Management differences prompted Harris to leave just six months after joining the new firm. The following month, X.com began offering online payment services on the Evite.com event planning Web site. As a result, Evite users in the U.S. could make a payment at the same time they responded to an online invitation. X.com 's P2P customers grew to exceed 3 million in August. It was then that the firm began focusing on business-to-business (B2B) payments, wanting to penetrate that market as well as it had the P2P market. As a result, X.com forged a deal with BuyLink Corp., a San Francisco-based online marketplace that served roughly 8,300 retailers and 3,000 manufacturers. Using the PayPal service, BuyLink users were able to make instant payments to one another. The firm faced more negative publicity when 125 PayPal users who bought computer hard drives at an online auction failed to receive what they had purchased. This, along with the fact that the value of transactions conducted over PayPal were increasing, prompted X.com to begin offering fraud protection, similar to the protection offered by credit card companies. As part of its new Cybersource Fraud Scan, the firm also put in place a member information guide, which allowed buyers to verify that sellers had been reviewed by X.com.
In October, Musk "launched a major redirection of the company's strategy," wrote American Banker columnist Megan J. Ptacek. "Rather than offer a wide range of banking and related services, the Palo Alto, Calif., company will become solely a global payment system." By then PayPal was serving 4 million P2P customers and handled roughly 50 percent of the transactions conducted on auction powerhouse eBay. As a result of Musk's decision, X.com reversed its plans to buy First Western National Bank, a purchase that had been planned as a means to gain Federal Deposit Insurance for its virtual accounts. To increase its foothold in the B2C and B2B markets, X.com began working on forging alliances with insurance firms, banks, and other financial institutions. Via a five-year agreement with Intuit Inc., X.com gained exclusive rights to provide online payment services to the three million small business customers using Intuit technology. Eventually, X.com officially changed its name to PayPal.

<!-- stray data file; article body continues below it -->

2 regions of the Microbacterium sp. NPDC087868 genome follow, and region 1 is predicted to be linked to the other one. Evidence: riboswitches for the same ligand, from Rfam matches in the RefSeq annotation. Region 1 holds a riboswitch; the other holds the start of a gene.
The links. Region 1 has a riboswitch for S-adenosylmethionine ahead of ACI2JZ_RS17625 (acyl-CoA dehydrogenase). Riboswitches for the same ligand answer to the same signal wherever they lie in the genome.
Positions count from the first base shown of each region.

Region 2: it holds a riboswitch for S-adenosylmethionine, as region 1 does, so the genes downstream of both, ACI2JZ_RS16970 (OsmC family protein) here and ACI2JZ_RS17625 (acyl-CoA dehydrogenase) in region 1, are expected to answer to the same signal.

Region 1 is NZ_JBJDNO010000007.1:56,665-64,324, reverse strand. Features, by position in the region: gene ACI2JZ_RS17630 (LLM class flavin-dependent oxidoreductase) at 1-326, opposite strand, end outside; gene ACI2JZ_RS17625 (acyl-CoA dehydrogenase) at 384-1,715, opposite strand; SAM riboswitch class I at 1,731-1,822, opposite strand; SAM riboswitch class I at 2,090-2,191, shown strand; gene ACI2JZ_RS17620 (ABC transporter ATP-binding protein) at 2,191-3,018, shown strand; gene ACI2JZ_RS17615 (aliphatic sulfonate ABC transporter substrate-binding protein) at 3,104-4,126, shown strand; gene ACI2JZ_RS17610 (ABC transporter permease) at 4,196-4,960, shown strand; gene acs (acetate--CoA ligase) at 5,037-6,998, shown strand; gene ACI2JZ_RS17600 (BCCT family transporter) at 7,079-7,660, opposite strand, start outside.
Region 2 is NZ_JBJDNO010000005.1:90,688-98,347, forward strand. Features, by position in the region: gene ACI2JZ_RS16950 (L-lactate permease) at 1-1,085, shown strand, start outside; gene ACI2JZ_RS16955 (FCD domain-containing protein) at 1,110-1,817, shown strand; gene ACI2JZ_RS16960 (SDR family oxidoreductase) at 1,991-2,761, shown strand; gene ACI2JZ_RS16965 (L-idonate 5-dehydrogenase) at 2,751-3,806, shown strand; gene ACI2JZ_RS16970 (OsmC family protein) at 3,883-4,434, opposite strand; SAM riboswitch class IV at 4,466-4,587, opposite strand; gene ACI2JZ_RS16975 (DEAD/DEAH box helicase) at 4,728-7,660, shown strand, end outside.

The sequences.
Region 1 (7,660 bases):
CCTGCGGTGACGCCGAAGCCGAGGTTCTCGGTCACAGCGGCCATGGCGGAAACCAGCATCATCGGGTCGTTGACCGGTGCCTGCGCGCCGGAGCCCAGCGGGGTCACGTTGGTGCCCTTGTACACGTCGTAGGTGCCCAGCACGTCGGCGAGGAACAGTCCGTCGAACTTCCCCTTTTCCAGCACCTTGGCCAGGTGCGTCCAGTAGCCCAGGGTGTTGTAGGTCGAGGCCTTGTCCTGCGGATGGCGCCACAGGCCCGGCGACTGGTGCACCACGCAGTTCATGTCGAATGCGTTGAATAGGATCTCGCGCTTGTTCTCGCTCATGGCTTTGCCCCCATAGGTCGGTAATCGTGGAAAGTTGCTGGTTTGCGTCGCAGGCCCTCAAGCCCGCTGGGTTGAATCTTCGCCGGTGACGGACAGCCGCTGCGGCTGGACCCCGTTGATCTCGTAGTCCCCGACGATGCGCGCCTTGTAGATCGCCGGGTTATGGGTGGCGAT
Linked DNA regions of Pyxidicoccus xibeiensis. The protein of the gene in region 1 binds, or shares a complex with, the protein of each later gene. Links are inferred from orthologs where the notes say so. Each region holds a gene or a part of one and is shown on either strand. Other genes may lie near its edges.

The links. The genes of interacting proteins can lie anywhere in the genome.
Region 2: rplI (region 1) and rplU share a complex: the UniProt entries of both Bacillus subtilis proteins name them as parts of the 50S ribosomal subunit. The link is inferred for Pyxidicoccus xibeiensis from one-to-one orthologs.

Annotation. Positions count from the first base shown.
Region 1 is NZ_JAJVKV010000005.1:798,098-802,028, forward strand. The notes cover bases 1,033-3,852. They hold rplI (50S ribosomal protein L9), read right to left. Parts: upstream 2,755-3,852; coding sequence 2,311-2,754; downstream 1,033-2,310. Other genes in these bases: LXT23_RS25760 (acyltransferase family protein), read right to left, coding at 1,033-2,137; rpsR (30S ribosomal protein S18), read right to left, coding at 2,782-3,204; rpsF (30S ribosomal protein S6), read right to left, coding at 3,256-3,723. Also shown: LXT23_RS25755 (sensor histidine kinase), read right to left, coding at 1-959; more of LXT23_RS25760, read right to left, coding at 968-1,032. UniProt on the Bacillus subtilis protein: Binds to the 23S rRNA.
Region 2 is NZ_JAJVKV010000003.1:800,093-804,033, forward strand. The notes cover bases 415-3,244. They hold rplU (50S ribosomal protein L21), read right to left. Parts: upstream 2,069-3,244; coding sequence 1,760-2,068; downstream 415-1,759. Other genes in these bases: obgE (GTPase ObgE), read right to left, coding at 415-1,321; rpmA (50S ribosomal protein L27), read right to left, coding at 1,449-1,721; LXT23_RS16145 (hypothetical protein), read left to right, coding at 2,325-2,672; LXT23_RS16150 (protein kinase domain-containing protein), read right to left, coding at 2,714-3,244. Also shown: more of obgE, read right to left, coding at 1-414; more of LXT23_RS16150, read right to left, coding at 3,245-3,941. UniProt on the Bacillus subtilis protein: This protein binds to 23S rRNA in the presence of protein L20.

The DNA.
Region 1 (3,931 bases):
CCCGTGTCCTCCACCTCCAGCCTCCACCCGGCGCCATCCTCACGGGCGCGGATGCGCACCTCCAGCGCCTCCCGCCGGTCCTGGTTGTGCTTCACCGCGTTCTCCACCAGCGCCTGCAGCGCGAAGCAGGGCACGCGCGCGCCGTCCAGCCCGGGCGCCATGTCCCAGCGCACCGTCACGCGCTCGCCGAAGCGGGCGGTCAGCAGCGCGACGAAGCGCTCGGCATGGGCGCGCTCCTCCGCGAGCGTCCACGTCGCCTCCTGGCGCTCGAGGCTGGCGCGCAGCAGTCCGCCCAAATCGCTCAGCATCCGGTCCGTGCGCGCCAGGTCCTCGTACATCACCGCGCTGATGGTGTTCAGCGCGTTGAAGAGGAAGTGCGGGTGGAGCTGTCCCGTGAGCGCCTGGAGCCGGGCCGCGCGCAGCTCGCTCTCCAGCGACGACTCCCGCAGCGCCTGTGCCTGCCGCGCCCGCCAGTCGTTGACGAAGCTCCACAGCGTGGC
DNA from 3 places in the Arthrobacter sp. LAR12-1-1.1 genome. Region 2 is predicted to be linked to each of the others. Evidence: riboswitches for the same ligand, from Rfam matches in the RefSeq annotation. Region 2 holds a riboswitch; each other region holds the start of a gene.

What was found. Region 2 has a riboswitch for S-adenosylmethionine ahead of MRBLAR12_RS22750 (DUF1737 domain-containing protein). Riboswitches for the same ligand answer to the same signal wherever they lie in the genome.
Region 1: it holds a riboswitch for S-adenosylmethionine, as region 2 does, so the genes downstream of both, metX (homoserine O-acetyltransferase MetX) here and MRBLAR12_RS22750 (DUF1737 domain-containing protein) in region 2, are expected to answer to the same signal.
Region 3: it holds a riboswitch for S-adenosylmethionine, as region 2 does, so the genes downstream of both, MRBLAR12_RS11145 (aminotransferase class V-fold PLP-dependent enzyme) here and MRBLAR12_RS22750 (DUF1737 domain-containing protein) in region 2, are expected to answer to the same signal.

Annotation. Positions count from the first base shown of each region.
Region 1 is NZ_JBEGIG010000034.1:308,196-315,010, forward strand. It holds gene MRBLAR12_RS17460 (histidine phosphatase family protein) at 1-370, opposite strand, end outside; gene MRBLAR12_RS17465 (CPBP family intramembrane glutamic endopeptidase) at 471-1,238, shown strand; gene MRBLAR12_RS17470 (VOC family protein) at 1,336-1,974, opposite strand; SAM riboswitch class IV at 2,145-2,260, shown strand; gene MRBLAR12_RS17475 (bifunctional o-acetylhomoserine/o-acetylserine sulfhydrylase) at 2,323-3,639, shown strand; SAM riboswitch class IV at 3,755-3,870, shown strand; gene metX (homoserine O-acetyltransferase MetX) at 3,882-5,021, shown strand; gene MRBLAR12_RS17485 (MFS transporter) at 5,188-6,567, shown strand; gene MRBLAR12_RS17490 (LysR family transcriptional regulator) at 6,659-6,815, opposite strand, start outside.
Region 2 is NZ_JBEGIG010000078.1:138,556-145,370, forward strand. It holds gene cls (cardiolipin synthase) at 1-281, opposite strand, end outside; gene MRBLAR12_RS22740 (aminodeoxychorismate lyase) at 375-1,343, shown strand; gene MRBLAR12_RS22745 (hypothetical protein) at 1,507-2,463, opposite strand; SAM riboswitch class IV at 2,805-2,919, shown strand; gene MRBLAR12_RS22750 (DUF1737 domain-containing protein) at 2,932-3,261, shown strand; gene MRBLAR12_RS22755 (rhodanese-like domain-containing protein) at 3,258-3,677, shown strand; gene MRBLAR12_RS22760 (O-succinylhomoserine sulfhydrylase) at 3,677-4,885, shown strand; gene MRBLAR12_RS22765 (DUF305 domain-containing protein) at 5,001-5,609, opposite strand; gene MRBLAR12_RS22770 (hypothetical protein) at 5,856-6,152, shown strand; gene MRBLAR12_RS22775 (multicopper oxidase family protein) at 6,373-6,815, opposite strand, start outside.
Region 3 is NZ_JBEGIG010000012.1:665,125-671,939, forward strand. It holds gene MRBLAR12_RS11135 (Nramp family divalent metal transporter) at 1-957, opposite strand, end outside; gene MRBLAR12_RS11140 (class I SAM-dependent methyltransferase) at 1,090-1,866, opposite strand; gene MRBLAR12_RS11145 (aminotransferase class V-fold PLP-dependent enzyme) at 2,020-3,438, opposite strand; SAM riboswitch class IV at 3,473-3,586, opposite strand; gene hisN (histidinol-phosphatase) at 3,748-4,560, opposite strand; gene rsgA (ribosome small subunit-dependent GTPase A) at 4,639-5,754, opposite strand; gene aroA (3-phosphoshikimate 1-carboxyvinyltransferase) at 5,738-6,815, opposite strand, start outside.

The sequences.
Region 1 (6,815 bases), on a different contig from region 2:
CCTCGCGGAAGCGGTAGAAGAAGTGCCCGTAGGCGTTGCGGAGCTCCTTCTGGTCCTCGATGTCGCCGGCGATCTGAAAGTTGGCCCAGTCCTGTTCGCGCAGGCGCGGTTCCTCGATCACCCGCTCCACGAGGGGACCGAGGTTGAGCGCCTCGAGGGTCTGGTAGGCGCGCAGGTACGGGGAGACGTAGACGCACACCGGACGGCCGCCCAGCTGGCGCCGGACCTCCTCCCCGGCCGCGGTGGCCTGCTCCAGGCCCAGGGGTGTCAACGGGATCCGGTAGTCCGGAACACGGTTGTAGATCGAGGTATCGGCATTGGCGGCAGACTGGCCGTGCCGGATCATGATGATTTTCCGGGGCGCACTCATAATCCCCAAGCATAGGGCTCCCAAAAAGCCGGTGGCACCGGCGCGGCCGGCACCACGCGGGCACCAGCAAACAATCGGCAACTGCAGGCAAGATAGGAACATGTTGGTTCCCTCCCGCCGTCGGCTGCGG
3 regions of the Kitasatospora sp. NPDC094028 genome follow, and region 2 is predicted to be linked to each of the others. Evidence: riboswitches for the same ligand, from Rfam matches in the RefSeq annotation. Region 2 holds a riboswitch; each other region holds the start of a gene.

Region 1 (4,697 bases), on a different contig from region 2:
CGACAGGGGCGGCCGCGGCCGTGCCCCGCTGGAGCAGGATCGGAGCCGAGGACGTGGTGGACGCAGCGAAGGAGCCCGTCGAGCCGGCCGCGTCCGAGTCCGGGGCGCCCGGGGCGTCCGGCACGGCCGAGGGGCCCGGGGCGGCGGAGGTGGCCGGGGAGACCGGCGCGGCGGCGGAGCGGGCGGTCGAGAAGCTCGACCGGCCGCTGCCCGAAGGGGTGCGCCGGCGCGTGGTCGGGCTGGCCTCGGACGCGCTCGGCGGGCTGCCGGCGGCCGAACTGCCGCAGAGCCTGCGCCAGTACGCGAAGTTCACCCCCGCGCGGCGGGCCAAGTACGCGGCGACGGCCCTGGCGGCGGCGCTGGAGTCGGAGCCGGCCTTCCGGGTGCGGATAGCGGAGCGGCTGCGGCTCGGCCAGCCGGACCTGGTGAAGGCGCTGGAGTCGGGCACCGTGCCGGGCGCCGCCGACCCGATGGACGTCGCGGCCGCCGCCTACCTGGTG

International expansion efforts, which included allowing Internet users outside the U.S. to open Pay-Pal accounts, began late in 2000. For example, PayPal and financial services powerhouse ING Group began working to extend email payment services throughout Europe. By March of 2001, the firm had expanded its reach to 26 countries. That month, PayPal put together a listing of 5,600 "PayPal Shops," which allowed shoppers to easily locate merchants that accepted Pay-Pal payments. In June, PayPal and Providian Corp. began offering a credit card that rewarded PayPal members with various perks. Efforts to increase B2B and B2C operations continued into 2001.
Carlsen, Clifford. "PayPal Lands $90M in Funding." The-Deal.com, March 6, 2001. Available from www.TheDeal.com.
Corcoran, Elizabeth. "Something Better Than Free." Forbes, February 21, 2000.
Perry, Joellen. "Settling Debts Online: A New Tool for E-mailers." U.S. News & World Report, April 17, 2000.
Ptacek, Megan J. "X.com Scraps Bank Strategy to Focus on PayPal System." American Banker, October 11, 2000.
Rosen, Cheryl. "New Services Let Users Pay Bills Via Cell Phone-Analysts Say Instant Payments Through Mobile Devices are the Wave of the Future." InformationWeek, June 19, 2000.
Toonkel, Jessica. "Electronic Commerce: X.com Moving In to B-to-B Online Payments." American Banker, August 9, 2000.
SEE ALSO: Banking, Online; Musk, Elon; PayPal; Peer-to-Peer Technology